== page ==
5. Conclusions

The majority of crop enhancements have relied on targeted editing, which includes repair of DSBs through NHEJ and rarely whole gene modification (HDR). To increase the efficiency of gene editing for many agronomically important genes, improvements in techniques for providing exact target genes and increasing the efficiency of the HDR route for specific target genes are required. Breeders may also try to modify cis-elements in the promoter region to change the expression of specific genes of agronomic importance. Genome-edited plants are being approved in many countries as crops that could be branded as non-GMO with foreign-DNA-free methods because there is no technological difference in genetic changes between plants generated by genome editing and plants produced through traditional breeding. In the future, molecular design breeding in crops using genome editing technologies with NHEJ and HDR to increase yield, disease or insect resistance, nutritional value, and other traits will be a significant focus.

Author Contributions

Conceptualization and writing the article, V.T.L. and M.-S.K.; Review and editing, Y.-J.J. and K.-K.K.; Supervision, idea development, and editing, Y.-G.C. All authors have read and agreed to the published version of the manuscript.


This research was supported by a grant (PJ01483602) from the Rural Development Administration and the Basic Science Research Program through the National Research Foundation of Korea (NRF) funded by the Ministry Education (2021R1I1A4A01057295) Republic of Korea. It was conducted during the research year of Chungbuk National University in 2019, Korea.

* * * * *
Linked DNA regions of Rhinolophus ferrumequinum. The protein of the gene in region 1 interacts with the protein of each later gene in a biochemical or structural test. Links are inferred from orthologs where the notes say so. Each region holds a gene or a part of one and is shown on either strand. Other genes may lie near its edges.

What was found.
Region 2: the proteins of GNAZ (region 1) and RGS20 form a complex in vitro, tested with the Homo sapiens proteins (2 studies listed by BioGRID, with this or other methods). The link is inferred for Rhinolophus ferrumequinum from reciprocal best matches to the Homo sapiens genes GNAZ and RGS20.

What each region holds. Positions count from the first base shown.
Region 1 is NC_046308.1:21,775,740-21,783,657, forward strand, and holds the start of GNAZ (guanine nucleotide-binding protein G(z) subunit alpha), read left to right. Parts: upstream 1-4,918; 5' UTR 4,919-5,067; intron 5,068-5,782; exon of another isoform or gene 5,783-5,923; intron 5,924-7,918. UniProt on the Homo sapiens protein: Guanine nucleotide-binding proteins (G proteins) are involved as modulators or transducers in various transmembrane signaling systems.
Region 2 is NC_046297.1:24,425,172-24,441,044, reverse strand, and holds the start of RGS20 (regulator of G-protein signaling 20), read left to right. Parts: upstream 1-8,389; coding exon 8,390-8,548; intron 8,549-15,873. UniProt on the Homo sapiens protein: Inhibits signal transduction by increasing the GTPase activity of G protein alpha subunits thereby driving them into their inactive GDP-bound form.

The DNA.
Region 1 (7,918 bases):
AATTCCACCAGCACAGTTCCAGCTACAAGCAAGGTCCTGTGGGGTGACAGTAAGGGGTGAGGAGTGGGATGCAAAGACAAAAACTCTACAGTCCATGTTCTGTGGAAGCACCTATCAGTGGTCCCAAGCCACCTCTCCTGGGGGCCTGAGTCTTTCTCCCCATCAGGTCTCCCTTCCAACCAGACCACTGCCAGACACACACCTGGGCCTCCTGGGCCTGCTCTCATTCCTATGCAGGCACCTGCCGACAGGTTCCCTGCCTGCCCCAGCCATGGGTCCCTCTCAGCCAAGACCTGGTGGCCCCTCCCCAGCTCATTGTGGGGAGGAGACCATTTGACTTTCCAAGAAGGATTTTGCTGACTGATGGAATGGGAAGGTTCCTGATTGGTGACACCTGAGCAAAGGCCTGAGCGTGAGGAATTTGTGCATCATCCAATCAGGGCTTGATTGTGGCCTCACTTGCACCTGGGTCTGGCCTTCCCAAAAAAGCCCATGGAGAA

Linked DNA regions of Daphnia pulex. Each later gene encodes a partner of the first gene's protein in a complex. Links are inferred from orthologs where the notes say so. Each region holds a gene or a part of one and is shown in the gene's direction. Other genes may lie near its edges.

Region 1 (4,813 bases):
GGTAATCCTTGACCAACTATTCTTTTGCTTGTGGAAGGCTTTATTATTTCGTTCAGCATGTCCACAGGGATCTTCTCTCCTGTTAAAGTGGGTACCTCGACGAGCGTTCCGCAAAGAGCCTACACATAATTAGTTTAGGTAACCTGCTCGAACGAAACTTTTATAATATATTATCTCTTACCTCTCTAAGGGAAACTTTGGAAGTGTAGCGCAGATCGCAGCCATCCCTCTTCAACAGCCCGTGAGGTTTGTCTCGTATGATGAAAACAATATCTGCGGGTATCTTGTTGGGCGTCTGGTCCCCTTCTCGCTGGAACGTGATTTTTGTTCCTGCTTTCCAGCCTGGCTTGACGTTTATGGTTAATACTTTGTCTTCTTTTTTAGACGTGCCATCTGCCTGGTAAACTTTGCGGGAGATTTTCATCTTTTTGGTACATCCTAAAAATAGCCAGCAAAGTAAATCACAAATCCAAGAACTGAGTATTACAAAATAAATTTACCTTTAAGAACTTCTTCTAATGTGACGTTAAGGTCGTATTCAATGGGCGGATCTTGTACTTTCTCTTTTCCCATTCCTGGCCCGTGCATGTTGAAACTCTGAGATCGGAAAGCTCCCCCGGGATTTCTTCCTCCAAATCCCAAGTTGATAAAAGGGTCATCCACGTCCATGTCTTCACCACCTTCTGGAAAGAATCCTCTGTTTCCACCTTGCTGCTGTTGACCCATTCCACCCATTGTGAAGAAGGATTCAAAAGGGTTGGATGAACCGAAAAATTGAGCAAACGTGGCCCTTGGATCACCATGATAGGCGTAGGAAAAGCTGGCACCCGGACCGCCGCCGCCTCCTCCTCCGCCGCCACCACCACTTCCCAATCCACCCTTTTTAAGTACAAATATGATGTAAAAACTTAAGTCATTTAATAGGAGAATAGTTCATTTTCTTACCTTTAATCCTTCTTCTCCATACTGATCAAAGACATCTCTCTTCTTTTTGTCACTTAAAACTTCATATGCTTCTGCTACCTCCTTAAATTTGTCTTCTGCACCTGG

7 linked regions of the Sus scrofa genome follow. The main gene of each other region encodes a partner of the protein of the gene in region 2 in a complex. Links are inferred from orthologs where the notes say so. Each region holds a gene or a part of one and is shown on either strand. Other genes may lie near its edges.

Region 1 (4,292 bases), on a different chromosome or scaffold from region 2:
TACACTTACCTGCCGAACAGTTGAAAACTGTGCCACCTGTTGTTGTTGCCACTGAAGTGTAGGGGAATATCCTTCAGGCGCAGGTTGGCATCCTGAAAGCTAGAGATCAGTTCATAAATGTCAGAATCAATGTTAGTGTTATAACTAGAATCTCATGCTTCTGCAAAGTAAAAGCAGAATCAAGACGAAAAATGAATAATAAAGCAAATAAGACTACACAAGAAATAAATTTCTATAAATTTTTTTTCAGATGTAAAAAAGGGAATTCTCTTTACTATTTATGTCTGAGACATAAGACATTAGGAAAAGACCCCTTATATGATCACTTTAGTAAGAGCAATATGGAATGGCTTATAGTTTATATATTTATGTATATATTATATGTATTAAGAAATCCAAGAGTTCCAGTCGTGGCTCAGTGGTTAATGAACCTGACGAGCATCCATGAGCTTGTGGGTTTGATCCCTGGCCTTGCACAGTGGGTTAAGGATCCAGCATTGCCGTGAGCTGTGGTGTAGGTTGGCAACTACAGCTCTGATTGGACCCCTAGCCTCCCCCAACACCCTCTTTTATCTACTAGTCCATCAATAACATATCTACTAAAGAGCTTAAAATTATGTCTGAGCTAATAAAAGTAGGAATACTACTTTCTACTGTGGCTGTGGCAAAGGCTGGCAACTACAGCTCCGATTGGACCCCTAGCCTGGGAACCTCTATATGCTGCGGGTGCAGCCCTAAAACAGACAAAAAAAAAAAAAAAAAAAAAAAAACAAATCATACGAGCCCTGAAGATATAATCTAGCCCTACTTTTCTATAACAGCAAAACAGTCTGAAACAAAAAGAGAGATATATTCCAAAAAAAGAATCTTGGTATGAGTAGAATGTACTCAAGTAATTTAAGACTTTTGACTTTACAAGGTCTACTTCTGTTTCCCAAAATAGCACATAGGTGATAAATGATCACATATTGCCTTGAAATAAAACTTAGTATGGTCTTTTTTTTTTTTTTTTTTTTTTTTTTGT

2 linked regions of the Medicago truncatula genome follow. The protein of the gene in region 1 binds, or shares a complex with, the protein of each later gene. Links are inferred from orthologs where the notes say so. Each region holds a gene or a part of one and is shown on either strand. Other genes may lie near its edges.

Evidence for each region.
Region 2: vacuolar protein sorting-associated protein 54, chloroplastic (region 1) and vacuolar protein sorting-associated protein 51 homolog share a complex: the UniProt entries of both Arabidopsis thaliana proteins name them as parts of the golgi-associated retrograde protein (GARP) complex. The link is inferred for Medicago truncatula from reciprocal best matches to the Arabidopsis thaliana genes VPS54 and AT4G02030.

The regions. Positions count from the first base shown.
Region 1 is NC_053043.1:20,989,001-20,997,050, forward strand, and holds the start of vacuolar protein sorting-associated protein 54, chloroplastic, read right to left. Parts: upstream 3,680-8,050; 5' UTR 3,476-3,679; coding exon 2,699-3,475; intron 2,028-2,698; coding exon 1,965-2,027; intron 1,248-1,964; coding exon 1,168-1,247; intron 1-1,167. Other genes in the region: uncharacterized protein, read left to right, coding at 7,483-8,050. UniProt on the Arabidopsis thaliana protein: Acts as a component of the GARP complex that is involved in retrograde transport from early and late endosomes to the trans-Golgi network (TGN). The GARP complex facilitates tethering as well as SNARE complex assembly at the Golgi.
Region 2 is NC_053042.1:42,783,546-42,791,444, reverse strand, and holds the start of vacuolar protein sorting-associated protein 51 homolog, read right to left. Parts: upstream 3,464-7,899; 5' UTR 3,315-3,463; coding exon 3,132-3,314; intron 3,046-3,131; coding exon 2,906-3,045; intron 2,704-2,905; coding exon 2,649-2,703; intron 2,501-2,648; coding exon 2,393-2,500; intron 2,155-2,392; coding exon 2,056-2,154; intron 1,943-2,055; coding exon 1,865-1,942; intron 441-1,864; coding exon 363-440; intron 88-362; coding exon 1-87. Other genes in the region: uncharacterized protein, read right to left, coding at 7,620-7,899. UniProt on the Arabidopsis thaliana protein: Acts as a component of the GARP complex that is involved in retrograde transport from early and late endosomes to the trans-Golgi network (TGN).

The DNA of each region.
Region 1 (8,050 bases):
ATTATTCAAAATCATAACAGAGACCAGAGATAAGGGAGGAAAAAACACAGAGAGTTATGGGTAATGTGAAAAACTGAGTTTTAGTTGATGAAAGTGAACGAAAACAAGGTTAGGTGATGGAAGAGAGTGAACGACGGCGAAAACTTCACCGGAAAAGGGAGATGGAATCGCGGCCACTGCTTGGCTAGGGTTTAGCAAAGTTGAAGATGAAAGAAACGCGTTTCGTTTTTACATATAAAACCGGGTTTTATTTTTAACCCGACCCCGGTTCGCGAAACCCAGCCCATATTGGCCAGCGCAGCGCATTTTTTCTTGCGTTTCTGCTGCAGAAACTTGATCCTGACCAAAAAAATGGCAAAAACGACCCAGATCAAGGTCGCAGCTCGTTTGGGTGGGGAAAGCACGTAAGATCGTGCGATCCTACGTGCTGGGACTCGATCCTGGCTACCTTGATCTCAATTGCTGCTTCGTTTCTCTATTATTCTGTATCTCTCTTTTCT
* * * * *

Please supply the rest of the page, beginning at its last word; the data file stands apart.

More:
Institutional Review Board Statement

Not applicable.

Informed Consent Statement

Not applicable.

Data Availability Statement

Not applicable.

Conflicts of Interest

The authors have no conflicts of interest relevant to this study to disclose.


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Figure 1. Schematic picture of genome editing mediated by the CRISPR/Cas9 system. The Cas9 protein, which is guided by a desired single-strand guide (gRNA), cuts the double-stranded DNA and makes a double strand break (DSB). Subsequently, DNA repair occurs through either Non-homologous end-joining (NHEJ) or homology directed repair (HDR) pathways (Modified from Doudna JA, Charpentier E, 2014) [34].
Figure 1. Schematic picture of genome editing mediated by the CRISPR/Cas9 system. The Cas9 protein, which is guided by a desired single-strand guide (gRNA), cuts the double-stranded DNA and makes a double strand break (DSB). Subsequently, DNA repair occurs through either Non-homologous end-joining (NHEJ) or homology directed repair (HDR) pathways (Modified from Doudna JA, Charpentier E, 2014) [34].
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Figure 2. Publications using CRISPR/Cas9 for improving rice and other crops from 2016 to 2020.
Figure 2. Publications using CRISPR/Cas9 for improving rice and other crops from 2016 to 2020.
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Figure 3. General strategy for rice development using the CRISPR/Cas9 system. (A) Identify the target gene sequence in the rice genome. (B) Design the sgRNA and prepare the vector construct. (C) After confirming the correct sequence of the construct, it is transferred either by Agrobacterium, biolistic bombardment (gene gun), or protoplast method. The construct is then transformed to rice callus. (D) T0 plants are regenerated from transformed callus. (E) Regenerated plants are confirmed through PCR, restriction digestion, and sequencing. (F) In T1 generation, according to Mendelian segregation rules, 25% of plants will be gene-edited null plants. (G) Rice plants are then screened for desired characteristics. (H) Selected plants are transplanted for field trials. (I) New rice variety with high yield, high quality trait, disease resistance, and abiotic stress tolerance is then developed by genome editing scientists.